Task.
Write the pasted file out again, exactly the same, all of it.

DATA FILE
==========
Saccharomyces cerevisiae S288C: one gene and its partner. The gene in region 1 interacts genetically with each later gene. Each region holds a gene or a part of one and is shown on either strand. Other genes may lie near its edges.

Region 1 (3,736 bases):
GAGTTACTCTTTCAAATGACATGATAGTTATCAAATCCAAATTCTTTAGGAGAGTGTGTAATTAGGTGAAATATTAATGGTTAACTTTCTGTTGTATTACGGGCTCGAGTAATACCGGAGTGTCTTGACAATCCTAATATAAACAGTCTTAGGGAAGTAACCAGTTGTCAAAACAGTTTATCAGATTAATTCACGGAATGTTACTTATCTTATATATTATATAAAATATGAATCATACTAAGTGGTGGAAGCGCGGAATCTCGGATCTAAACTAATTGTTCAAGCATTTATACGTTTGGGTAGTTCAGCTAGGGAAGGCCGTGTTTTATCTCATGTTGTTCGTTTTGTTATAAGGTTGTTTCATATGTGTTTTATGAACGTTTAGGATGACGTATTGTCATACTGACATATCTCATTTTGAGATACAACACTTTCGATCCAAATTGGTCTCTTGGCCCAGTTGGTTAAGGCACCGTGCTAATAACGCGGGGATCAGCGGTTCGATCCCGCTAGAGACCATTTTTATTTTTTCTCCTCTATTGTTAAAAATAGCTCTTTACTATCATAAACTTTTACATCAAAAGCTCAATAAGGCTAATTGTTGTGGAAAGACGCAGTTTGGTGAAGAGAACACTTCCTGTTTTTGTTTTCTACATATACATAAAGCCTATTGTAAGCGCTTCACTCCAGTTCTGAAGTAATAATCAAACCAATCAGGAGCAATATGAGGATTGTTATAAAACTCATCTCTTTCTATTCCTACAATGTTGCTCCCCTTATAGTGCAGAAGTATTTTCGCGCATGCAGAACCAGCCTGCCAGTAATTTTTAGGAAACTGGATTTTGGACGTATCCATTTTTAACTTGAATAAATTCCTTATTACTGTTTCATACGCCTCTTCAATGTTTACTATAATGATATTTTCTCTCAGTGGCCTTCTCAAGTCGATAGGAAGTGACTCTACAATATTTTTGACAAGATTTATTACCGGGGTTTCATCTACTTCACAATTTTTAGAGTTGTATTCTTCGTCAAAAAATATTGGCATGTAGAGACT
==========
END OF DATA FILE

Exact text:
Saccharomyces cerevisiae S288C: one gene and its partner. The gene in region 1 interacts genetically with each later gene. Each region holds a gene or a part of one and is shown on either strand. Other genes may lie near its edges.

Region 1 (3,736 bases):
GAGTTACTCTTTCAAATGACATGATAGTTATCAAATCCAAATTCTTTAGGAGAGTGTGTAATTAGGTGAAATATTAATGGTTAACTTTCTGTTGTATTACGGGCTCGAGTAATACCGGAGTGTCTTGACAATCCTAATATAAACAGTCTTAGGGAAGTAACCAGTTGTCAAAACAGTTTATCAGATTAATTCACGGAATGTTACTTATCTTATATATTATATAAAATATGAATCATACTAAGTGGTGGAAGCGCGGAATCTCGGATCTAAACTAATTGTTCAAGCATTTATACGTTTGGGTAGTTCAGCTAGGGAAGGCCGTGTTTTATCTCATGTTGTTCGTTTTGTTATAAGGTTGTTTCATATGTGTTTTATGAACGTTTAGGATGACGTATTGTCATACTGACATATCTCATTTTGAGATACAACACTTTCGATCCAAATTGGTCTCTTGGCCCAGTTGGTTAAGGCACCGTGCTAATAACGCGGGGATCAGCGGTTCGATCCCGCTAGAGACCATTTTTATTTTTTCTCCTCTATTGTTAAAAATAGCTCTTTACTATCATAAACTTTTACATCAAAAGCTCAATAAGGCTAATTGTTGTGGAAAGACGCAGTTTGGTGAAGAGAACACTTCCTGTTTTTGTTTTCTACATATACATAAAGCCTATTGTAAGCGCTTCACTCCAGTTCTGAAGTAATAATCAAACCAATCAGGAGCAATATGAGGATTGTTATAAAACTCATCTCTTTCTATTCCTACAATGTTGCTCCCCTTATAGTGCAGAAGTATTTTCGCGCATGCAGAACCAGCCTGCCAGTAATTTTTAGGAAACTGGATTTTGGACGTATCCATTTTTAACTTGAATAAATTCCTTATTACTGTTTCATACGCCTCTTCAATGTTTACTATAATGATATTTTCTCTCAGTGGCCTTCTCAAGTCGATAGGAAGTGACTCTACAATATTTTTGACAAGATTTATTACCGGGGTTTCATCTACTTCACAATTTTTAGAGTTGTATTCTTCGTCAAAAAATATTGGCATGTAGAGACT